50 Results: Attended task accuracy Hit rates were high –95.2% ballgame hit accuracy –98.2% handgame hit accuracy –No significant effect of cartooning or unexpected events Hit response times –Event scene had no significant effect (p > 0.65) –Filtering the unattended task had no significant effect (p = 0.37) –Filtering the attended task had a significant but small impact (527 vs 498 ms, p < 0.001)

51 Conclusions Good news: Edge filtering did not materially affect performance of the attended task

52 Conclusions Good news: Edge filtering did not materially affect performance of the attended task –We know that the relative ease with which salient features can be found in an edge- filtered view aids orientation and navigation

53 Conclusions Good news: Edge filtering did not materially affect performance of the attended task –We know that the relative ease with which salient features can be found in an edge- filtered view aids orientation and navigation – Edge filtering also seems to make it easier to distinguish the views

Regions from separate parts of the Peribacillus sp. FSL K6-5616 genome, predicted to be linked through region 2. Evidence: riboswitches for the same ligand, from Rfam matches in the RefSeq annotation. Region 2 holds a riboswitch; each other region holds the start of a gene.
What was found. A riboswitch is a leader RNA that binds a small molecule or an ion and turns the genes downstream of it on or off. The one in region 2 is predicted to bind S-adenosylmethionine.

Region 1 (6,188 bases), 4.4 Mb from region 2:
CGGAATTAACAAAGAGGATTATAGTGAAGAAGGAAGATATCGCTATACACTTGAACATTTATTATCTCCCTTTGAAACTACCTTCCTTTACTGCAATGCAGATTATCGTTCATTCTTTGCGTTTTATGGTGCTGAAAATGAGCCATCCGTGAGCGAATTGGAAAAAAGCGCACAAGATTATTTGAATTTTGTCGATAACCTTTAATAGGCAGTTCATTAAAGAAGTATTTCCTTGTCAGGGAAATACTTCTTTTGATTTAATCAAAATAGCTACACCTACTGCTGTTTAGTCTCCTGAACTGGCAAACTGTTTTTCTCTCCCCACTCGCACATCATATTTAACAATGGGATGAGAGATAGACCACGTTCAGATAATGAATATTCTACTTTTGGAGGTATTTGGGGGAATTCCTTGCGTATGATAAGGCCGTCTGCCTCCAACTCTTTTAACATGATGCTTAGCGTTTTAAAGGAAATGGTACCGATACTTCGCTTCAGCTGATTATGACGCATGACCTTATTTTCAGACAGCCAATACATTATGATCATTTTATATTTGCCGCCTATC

54 Conclusions Good news: Edge filtering did not materially affect performance of the attended task –We know that the relative ease with which salient features can be found in an edge- filtered view aids orientation and navigation – Edge filtering also seems to make it easier to distinguish the views Surprising news: Edge filtering did not aid (or hinder) the detection of unexpected events

55 Future We plan to test subjects with tunnel vision (who need to scan to view the full scene)

56 Future We plan to test subjects with tunnel vision (who need to scan to view the full scene) Some events are much more detectable than others, so we hope to learn more about just what affects detectability